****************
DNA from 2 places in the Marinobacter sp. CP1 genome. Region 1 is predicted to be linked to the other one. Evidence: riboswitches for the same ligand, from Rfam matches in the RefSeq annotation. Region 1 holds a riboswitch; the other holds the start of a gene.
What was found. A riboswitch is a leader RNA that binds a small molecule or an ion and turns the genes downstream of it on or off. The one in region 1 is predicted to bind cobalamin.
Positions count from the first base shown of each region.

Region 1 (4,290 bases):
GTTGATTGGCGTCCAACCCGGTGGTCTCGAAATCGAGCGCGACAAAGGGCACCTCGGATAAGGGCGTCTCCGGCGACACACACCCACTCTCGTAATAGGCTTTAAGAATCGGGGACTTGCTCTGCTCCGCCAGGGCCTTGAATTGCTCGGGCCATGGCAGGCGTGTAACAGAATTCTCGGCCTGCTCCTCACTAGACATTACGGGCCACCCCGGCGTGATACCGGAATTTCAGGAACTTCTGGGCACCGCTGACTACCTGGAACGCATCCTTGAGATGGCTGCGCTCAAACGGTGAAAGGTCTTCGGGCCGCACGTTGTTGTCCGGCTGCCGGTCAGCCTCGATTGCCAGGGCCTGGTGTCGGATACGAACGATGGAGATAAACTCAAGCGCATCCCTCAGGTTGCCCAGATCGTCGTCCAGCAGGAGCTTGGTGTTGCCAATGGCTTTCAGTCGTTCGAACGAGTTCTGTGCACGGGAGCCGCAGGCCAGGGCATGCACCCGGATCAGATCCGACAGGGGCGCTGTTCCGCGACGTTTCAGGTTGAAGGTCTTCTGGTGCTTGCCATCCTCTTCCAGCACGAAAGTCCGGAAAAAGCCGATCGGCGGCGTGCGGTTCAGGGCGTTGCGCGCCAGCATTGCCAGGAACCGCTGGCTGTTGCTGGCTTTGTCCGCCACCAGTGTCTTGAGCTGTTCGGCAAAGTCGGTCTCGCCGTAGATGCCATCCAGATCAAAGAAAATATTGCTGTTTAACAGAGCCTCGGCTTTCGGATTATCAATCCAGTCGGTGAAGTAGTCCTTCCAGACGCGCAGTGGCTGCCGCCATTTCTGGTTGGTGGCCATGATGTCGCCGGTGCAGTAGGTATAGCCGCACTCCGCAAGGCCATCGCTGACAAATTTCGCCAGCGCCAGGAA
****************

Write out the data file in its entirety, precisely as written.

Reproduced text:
DNA from 2 places in the Marinobacter sp. CP1 genome. Region 1 is predicted to be linked to the other one. Evidence: riboswitches for the same ligand, from Rfam matches in the RefSeq annotation. Region 1 holds a riboswitch; the other holds the start of a gene.
What was found. A riboswitch is a leader RNA that binds a small molecule or an ion and turns the genes downstream of it on or off. The one in region 1 is predicted to bind cobalamin.
Positions count from the first base shown of each region.

Region 1 (4,290 bases):
GTTGATTGGCGTCCAACCCGGTGGTCTCGAAATCGAGCGCGACAAAGGGCACCTCGGATAAGGGCGTCTCCGGCGACACACACCCACTCTCGTAATAGGCTTTAAGAATCGGGGACTTGCTCTGCTCCGCCAGGGCCTTGAATTGCTCGGGCCATGGCAGGCGTGTAACAGAATTCTCGGCCTGCTCCTCACTAGACATTACGGGCCACCCCGGCGTGATACCGGAATTTCAGGAACTTCTGGGCACCGCTGACTACCTGGAACGCATCCTTGAGATGGCTGCGCTCAAACGGTGAAAGGTCTTCGGGCCGCACGTTGTTGTCCGGCTGCCGGTCAGCCTCGATTGCCAGGGCCTGGTGTCGGATACGAACGATGGAGATAAACTCAAGCGCATCCCTCAGGTTGCCCAGATCGTCGTCCAGCAGGAGCTTGGTGTTGCCAATGGCTTTCAGTCGTTCGAACGAGTTCTGTGCACGGGAGCCGCAGGCCAGGGCATGCACCCGGATCAGATCCGACAGGGGCGCTGTTCCGCGACGTTTCAGGTTGAAGGTCTTCTGGTGCTTGCCATCCTCTTCCAGCACGAAAGTCCGGAAAAAGCCGATCGGCGGCGTGCGGTTCAGGGCGTTGCGCGCCAGCATTGCCAGGAACCGCTGGCTGTTGCTGGCTTTGTCCGCCACCAGTGTCTTGAGCTGTTCGGCAAAGTCGGTCTCGCCGTAGATGCCATCCAGATCAAAGAAAATATTGCTGTTTAACAGAGCCTCGGCTTTCGGATTATCAATCCAGTCGGTGAAGTAGTCCTTCCAGACGCGCAGTGGCTGCCGCCATTTCTGGTTGGTGGCCATGATGTCGCCGGTGCAGTAGGTATAGCCGCACTCCGCAAGGCCATCGCTGACAAATTTCGCCAGCGCCAGGAA